Description from Flora of China
Herbs (annual, biennial, or perennial), shrubs, or trees, very rarely subscandent, sometimes rhizomatous, monoecious or, rarely in Flora area, dioecious; indumentum of simple hairs, often absent, all parts with abundant white, very rarely yellow, latex; roots fibrous or tuberous. Stems sometimes succulent, terete or variously winged or tuberculate. Leaves alternate or opposite, rarely verticillate; stipules present or not, sometimes modified into glands or prickles; petiole often ill-defined to absent; leaf blade usually entire, sometimes serrulate or dentate. Inflorescence a flowerlike cyathium, single or often several in terminal or axillary, dichasial or monochasial cymes often in a "pseudumbel" with a terminal ± sessile cyathium subtended by a whorl of pedunculate cymes, each subtended by an involucral leaf; cyathium consisting of a bowl-shaped to tubular involucre subtended by a pair of bracts, "cyathophylls," enclosing several clusters of male flowers and 1 central female flower, occasionally cyathia unisexual, involucre margin with 4 or 5 lobes, cyathial glands (1-)4 or 5(-7), mostly alternating with involucral lobes, sometimes with petaloid appendages or a pair of horns. Male flower reduced to a single stamen, with an articulation at junction of pedicel and filament, subtended by slender bracteoles. Female flower pedicellate, reduced to a single ovary, rarely subtended by a very reduced perianth; ovary 3-loculed; ovules 1 per locule; styles 3, free, sometimes partly connate; stigma 2-lobed or not, ± capitate. Fruit a capsule, breaking into 3 2-valved cocci, dehiscence usually explosive, very rarely almost indehiscent. Seeds 1 per locule, globose to ovoid or ± cylindric; caruncle present or not; endosperm abundant; cotyledons large.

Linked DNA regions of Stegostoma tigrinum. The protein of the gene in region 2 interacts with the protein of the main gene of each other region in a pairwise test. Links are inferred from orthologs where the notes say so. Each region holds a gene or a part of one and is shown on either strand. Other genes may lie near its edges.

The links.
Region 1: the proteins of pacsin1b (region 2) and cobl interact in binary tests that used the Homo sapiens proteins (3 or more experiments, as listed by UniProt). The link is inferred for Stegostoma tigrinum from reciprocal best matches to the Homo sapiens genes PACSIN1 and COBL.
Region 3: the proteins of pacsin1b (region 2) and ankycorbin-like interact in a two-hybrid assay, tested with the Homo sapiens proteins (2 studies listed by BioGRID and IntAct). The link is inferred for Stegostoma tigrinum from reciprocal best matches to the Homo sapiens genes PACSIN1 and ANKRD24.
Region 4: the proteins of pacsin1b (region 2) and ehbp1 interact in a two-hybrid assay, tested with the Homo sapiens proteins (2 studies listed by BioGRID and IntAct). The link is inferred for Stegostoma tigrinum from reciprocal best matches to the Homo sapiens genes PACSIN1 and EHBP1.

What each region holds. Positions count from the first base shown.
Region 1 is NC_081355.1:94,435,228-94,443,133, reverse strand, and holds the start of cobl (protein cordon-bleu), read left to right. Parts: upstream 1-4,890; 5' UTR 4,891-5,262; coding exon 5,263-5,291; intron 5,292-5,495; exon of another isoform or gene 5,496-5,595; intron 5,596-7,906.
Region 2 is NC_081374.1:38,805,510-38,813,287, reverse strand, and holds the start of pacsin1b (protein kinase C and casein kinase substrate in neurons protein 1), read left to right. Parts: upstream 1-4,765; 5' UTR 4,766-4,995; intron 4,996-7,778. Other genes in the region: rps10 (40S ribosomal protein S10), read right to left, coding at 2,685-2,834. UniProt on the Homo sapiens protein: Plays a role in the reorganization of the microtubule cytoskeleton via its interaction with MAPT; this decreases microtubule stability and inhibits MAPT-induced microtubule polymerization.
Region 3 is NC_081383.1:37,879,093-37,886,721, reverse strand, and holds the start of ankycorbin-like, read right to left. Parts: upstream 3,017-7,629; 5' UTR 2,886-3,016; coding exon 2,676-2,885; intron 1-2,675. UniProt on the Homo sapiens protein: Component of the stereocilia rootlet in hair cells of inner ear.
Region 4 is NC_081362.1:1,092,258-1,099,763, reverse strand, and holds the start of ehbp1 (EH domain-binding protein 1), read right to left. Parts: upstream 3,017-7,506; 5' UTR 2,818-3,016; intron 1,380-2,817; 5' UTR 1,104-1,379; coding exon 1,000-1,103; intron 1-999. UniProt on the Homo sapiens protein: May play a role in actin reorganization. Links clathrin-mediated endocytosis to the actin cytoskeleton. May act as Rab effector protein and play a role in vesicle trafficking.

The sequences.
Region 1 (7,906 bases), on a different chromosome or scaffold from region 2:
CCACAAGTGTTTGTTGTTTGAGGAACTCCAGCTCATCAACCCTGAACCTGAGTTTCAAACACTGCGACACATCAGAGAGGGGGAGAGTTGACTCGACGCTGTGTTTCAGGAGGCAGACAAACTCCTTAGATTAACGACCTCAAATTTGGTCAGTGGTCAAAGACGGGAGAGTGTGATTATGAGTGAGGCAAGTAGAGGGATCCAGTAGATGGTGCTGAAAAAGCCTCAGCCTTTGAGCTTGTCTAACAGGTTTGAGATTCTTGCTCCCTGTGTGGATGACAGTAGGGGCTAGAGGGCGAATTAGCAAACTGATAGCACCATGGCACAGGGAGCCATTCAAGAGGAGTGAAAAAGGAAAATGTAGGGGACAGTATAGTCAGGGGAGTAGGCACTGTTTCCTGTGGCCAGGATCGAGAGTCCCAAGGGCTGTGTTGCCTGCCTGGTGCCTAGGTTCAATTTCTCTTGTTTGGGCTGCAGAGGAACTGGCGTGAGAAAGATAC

Many species are grown as ornamentals, particularly the more succulent species by specialist collectors. Members of Euphorbia subg. Esula are grown as garden plants, while E. pulcherrima and E. milii are extremely important in the horticultural trade. Some species have been investigated as sources of rubber but without great success; others are of possible interest for the seed oils. Many, perhaps most, species have been used to some extent medicinally.
Euphorbia consanguinea Schrenk has been recorded as being used in Chinese traditional medicine in Xinjiang, and E. schugnanica B. Fedtschenko and E. seguieriana Necker have been reported from Xinjiang from local taxonomic work, but no material has been seen and these records must remain doubtful. Further taxa have been recorded for China by Govaerts et al. (World Checkl. Euphorbiaceae: http://www.kew.org/wcsp/home.do), but these could not be confirmed. These include Himalayan species E. jacquemontii Boissier and E. pseudosikkimensis (Hurusawa & Yu. Tanaka) Radcliffe-Smith, which might occur in Xizang; the C Asian species E. andrachnoides Schrenk, E. microcarpa (Prokhanov) Krylov, and E. potaninii Prokhanov, from W Siberia, Mongolia, and Kazakhstan, which could extend into the adjacent area of N and NW China; and widespread Eurasian taxa E. falcata Linnaeus and E. palustris Linnaeus, which might also extend into NW China.
Up to 2000 species: worldwide, particularly in drier areas of the tropics, especially diverse in Africa; one major group centered in temperate regions; 77 species (11 endemic, nine introduced) in China.
(Authors: Ma Jinshuang (马金双); Michael G. Gilbert)